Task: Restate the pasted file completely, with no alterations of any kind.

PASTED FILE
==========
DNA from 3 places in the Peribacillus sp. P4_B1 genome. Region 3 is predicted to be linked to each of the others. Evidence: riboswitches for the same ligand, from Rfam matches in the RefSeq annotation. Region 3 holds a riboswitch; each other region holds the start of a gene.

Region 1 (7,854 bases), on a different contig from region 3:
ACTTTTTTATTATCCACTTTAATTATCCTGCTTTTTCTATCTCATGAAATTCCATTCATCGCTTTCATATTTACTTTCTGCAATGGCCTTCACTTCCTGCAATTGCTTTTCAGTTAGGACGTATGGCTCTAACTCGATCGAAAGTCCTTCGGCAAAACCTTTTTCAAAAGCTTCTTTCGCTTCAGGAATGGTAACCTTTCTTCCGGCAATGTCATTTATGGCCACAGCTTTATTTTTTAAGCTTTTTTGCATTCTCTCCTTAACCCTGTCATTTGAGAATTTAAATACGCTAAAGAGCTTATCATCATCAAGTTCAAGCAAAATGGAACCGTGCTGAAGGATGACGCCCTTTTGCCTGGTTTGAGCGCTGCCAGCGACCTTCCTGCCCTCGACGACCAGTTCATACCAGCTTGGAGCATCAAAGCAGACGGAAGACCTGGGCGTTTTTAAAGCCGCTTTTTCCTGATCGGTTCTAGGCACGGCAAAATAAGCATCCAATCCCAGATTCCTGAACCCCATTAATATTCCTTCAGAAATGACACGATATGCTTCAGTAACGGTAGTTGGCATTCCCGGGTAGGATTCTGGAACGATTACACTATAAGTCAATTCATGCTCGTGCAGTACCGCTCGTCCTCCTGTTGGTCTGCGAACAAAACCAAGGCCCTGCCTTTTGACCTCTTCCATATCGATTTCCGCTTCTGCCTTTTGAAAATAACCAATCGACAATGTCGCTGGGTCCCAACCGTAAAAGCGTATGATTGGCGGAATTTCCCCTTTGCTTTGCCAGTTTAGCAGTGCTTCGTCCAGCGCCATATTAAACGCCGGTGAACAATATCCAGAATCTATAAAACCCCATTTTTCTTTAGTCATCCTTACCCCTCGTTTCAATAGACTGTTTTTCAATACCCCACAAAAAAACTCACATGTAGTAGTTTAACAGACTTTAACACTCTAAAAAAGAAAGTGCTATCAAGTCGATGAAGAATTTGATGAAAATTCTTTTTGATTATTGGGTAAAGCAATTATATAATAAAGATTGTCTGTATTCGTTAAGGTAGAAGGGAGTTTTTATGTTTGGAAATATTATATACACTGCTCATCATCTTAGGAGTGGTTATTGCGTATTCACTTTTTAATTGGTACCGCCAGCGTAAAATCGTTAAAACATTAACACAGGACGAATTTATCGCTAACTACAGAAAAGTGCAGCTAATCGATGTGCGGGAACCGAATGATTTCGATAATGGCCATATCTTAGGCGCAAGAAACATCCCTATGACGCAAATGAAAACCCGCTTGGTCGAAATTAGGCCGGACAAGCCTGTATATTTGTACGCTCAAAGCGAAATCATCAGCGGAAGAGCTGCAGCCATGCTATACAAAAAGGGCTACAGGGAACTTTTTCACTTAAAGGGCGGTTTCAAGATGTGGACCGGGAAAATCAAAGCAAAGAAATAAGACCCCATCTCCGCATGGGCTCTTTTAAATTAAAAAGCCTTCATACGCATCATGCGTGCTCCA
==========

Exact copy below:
DNA from 3 places in the Peribacillus sp. P4_B1 genome. Region 3 is predicted to be linked to each of the others. Evidence: riboswitches for the same ligand, from Rfam matches in the RefSeq annotation. Region 3 holds a riboswitch; each other region holds the start of a gene.

Region 1 (7,854 bases), on a different contig from region 3:
ACTTTTTTATTATCCACTTTAATTATCCTGCTTTTTCTATCTCATGAAATTCCATTCATCGCTTTCATATTTACTTTCTGCAATGGCCTTCACTTCCTGCAATTGCTTTTCAGTTAGGACGTATGGCTCTAACTCGATCGAAAGTCCTTCGGCAAAACCTTTTTCAAAAGCTTCTTTCGCTTCAGGAATGGTAACCTTTCTTCCGGCAATGTCATTTATGGCCACAGCTTTATTTTTTAAGCTTTTTTGCATTCTCTCCTTAACCCTGTCATTTGAGAATTTAAATACGCTAAAGAGCTTATCATCATCAAGTTCAAGCAAAATGGAACCGTGCTGAAGGATGACGCCCTTTTGCCTGGTTTGAGCGCTGCCAGCGACCTTCCTGCCCTCGACGACCAGTTCATACCAGCTTGGAGCATCAAAGCAGACGGAAGACCTGGGCGTTTTTAAAGCCGCTTTTTCCTGATCGGTTCTAGGCACGGCAAAATAAGCATCCAATCCCAGATTCCTGAACCCCATTAATATTCCTTCAGAAATGACACGATATGCTTCAGTAACGGTAGTTGGCATTCCCGGGTAGGATTCTGGAACGATTACACTATAAGTCAATTCATGCTCGTGCAGTACCGCTCGTCCTCCTGTTGGTCTGCGAACAAAACCAAGGCCCTGCCTTTTGACCTCTTCCATATCGATTTCCGCTTCTGCCTTTTGAAAATAACCAATCGACAATGTCGCTGGGTCCCAACCGTAAAAGCGTATGATTGGCGGAATTTCCCCTTTGCTTTGCCAGTTTAGCAGTGCTTCGTCCAGCGCCATATTAAACGCCGGTGAACAATATCCAGAATCTATAAAACCCCATTTTTCTTTAGTCATCCTTACCCCTCGTTTCAATAGACTGTTTTTCAATACCCCACAAAAAAACTCACATGTAGTAGTTTAACAGACTTTAACACTCTAAAAAAGAAAGTGCTATCAAGTCGATGAAGAATTTGATGAAAATTCTTTTTGATTATTGGGTAAAGCAATTATATAATAAAGATTGTCTGTATTCGTTAAGGTAGAAGGGAGTTTTTATGTTTGGAAATATTATATACACTGCTCATCATCTTAGGAGTGGTTATTGCGTATTCACTTTTTAATTGGTACCGCCAGCGTAAAATCGTTAAAACATTAACACAGGACGAATTTATCGCTAACTACAGAAAAGTGCAGCTAATCGATGTGCGGGAACCGAATGATTTCGATAATGGCCATATCTTAGGCGCAAGAAACATCCCTATGACGCAAATGAAAACCCGCTTGGTCGAAATTAGGCCGGACAAGCCTGTATATTTGTACGCTCAAAGCGAAATCATCAGCGGAAGAGCTGCAGCCATGCTATACAAAAAGGGCTACAGGGAACTTTTTCACTTAAAGGGCGGTTTCAAGATGTGGACCGGGAAAATCAAAGCAAAGAAATAAGACCCCATCTCCGCATGGGCTCTTTTAAATTAAAAAGCCTTCATACGCATCATGCGTGCTCCA